If you have been to Philadelphia, did you enjoy your visit? If you have never been to Philly, would you consider planning a visit? Do you ever consult guidebooks when you travel?

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{ 29 comments… read them below or add one }

avatar Robin Marks July 19, 2015 at 9:25 pm

That is so cool that your dad took you on that tour. I wish more parents would be as involved in their children’s education this way. It made a lasting memory and was fun to boot!

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avatar Patti July 19, 2015 at 9:40 pm

We had the pleasure of meeting Michael and Larissa while we were living in Ashland, OR. I admire their nomadic lifestyle and their ability to write a guide book while doing so AND getting published! Quite the achievement. Congratulations to Michael and Larissa.

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Suzanne Fluhr Suzanne Fluhr July 19, 2015 at 9:43 pm

It’s true. I believe my interest in history was stoked by my father’s enthusiasm as he took me around to various places associated with Ben Franklin. He also bought me several books—one of which I read with my own children.

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avatar Betsy Wuebker | PassingThru July 20, 2015 at 1:10 am

The Philadelphia Liberty Trail guide’s walk at your own pace approach would be our preference on a return trip. We really enjoyed Valley Forge, and would appreciate the additional recommendations, too. Best wishes to the Milnes on this great title!

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avatar Paula McInerney July 20, 2015 at 1:22 am

Congrats to the Milnes’ for this book and for your review of it. I like that they have included things like Cheesesteak Ettiquette, so as not to make the locals eyes roll

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avatar Marilyn Jones July 20, 2015 at 1:48 am

I worked in Philadelphia for 10 years kitty-corner to Independence Hall. I used to love walking in the Historic District during my lunch hour. I wish I would have had an excellent guide book like this to give me ideas on where to go and information about exactly what I was seeing. If I ever get back to the city I will certainly buy this book to make my visit more complete.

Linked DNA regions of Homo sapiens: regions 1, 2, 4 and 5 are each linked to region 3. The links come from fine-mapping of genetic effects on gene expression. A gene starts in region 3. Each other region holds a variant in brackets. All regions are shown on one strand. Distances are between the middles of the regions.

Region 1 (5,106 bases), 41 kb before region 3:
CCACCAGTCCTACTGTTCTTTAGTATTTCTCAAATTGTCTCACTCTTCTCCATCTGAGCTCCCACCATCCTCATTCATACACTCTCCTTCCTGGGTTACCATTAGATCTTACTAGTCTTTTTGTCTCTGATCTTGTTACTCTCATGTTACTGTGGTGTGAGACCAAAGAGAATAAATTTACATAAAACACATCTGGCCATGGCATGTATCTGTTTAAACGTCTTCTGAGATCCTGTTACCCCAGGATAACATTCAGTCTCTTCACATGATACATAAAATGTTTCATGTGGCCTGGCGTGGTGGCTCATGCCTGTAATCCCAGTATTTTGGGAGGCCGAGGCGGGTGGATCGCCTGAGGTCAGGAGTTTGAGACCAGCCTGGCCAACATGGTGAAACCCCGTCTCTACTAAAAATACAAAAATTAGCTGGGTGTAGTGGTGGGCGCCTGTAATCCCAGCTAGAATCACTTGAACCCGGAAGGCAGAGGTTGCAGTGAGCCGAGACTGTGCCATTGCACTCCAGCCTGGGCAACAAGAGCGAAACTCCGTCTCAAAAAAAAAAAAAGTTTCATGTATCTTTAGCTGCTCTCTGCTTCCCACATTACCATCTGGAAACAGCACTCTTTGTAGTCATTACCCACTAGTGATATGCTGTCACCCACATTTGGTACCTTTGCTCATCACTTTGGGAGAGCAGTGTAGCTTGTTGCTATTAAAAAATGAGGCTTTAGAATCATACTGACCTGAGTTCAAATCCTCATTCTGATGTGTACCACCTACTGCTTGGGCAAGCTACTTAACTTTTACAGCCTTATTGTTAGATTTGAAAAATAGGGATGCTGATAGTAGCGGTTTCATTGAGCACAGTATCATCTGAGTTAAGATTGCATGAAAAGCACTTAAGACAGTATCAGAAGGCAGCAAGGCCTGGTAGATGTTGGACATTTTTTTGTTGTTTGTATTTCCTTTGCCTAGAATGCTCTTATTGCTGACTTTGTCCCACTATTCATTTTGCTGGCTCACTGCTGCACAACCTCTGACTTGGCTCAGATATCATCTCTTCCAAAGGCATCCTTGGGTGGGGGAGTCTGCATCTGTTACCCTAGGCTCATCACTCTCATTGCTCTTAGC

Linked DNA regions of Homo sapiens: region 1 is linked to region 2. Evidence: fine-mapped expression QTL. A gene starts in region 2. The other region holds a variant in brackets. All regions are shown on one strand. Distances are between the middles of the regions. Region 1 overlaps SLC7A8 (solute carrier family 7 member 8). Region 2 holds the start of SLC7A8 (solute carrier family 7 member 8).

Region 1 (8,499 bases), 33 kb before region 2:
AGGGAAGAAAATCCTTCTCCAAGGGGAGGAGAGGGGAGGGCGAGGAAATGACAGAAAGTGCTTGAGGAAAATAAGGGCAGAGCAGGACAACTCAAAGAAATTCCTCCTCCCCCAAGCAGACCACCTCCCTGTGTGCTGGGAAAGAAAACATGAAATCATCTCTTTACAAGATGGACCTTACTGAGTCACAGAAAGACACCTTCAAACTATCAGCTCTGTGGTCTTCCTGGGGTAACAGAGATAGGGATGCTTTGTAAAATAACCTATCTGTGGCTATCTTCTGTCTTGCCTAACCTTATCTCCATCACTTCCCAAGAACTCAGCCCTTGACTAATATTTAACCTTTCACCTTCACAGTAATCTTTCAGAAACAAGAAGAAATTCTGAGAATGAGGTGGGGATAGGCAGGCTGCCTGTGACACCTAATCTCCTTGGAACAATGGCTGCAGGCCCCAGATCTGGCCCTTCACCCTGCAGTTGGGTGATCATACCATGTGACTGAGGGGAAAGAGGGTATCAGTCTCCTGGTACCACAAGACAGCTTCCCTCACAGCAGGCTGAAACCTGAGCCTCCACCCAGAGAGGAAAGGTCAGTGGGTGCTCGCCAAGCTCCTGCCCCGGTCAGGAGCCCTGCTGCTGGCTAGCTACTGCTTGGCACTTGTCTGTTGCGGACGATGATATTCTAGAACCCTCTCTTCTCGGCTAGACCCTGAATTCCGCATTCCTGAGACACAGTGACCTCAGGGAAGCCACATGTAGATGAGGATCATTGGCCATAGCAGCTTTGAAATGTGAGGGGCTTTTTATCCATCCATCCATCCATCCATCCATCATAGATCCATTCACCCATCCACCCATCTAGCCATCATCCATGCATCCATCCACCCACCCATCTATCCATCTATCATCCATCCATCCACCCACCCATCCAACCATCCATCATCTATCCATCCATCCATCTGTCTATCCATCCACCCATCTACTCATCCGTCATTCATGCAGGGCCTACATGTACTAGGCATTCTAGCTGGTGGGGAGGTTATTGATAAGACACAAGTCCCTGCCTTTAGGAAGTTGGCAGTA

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avatar Anita @ No Particular Place To Go July 20, 2015 at 9:14 am

We loved our visit to Philadelphia a few years ago and, since our time was limited, saw only a few of the highlights. I’d love to go back with the guidebook, “Philadelphia Liberty Trail” and walk through some of the author’s suggested routes. And we’re with you – history, trivia and little factoids fascinate us too!

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avatar Anand BV July 20, 2015 at 12:23 pm

Travel guides are always great for introverts like me. I find my peace when I travel alone. I have been to Philadelphia when I was kid. Hardly remember the place, but it is always great to visit the past to cherish the memories.

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avatar Irene S. Levine, PhD July 20, 2015 at 12:49 pm

This sounds like an indispensable guide for the visitor to Philadelphia.
I haven’t been to Philly in many years. I would love to return with this guidebook.
It’s nice that the Milnes are world travelers who have honed their skills to look at their hometown as tourists.

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Suzanne Fluhr Suzanne Fluhr July 25, 2015 at 3:12 am

And, ironically, I’m going to use their guidebook to try to play tourist in my hometown! I hope you (and your husband) will come to Philly sometime so we can spend some time IRL. It’s not that far!

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avatar Nancie July 20, 2015 at 5:22 pm

If I was planning a trip to Philadelphia (and who knows!), I would buy this guidebook. Great review, Suzanne.

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Suzanne Fluhr Suzanne Fluhr July 25, 2015 at 3:13 am

I hope we will have the opportunity to welcome you to Philly someday.

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avatar Jacqueline Gum July 21, 2015 at 8:48 am

This sounds like a perfect book and I’d love to “do” Philadelphia sometime! I was raised in Pittsburgh, but we never made it down that way before I moved at age 11. We toured Washington DC a few times, but never Philadelphia. Love that you started so young!

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Suzanne Fluhr Suzanne Fluhr July 25, 2015 at 3:14 am

One of our tourism slogans was/is “Philly’s more fun if you stay overnight”. Hopefully, you’ll make the trip someday, so we can meet IRL!

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avatar Roz Warren July 21, 2015 at 1:25 pm

Now this is a topic!! Zentangle, for me, remains less than fascinating, but a review of a good guide book? That’s right up my alley. (Which is kind of a pun. But not entirely.) Enjoyed reading your review and will enjoy reading this book. THANKS.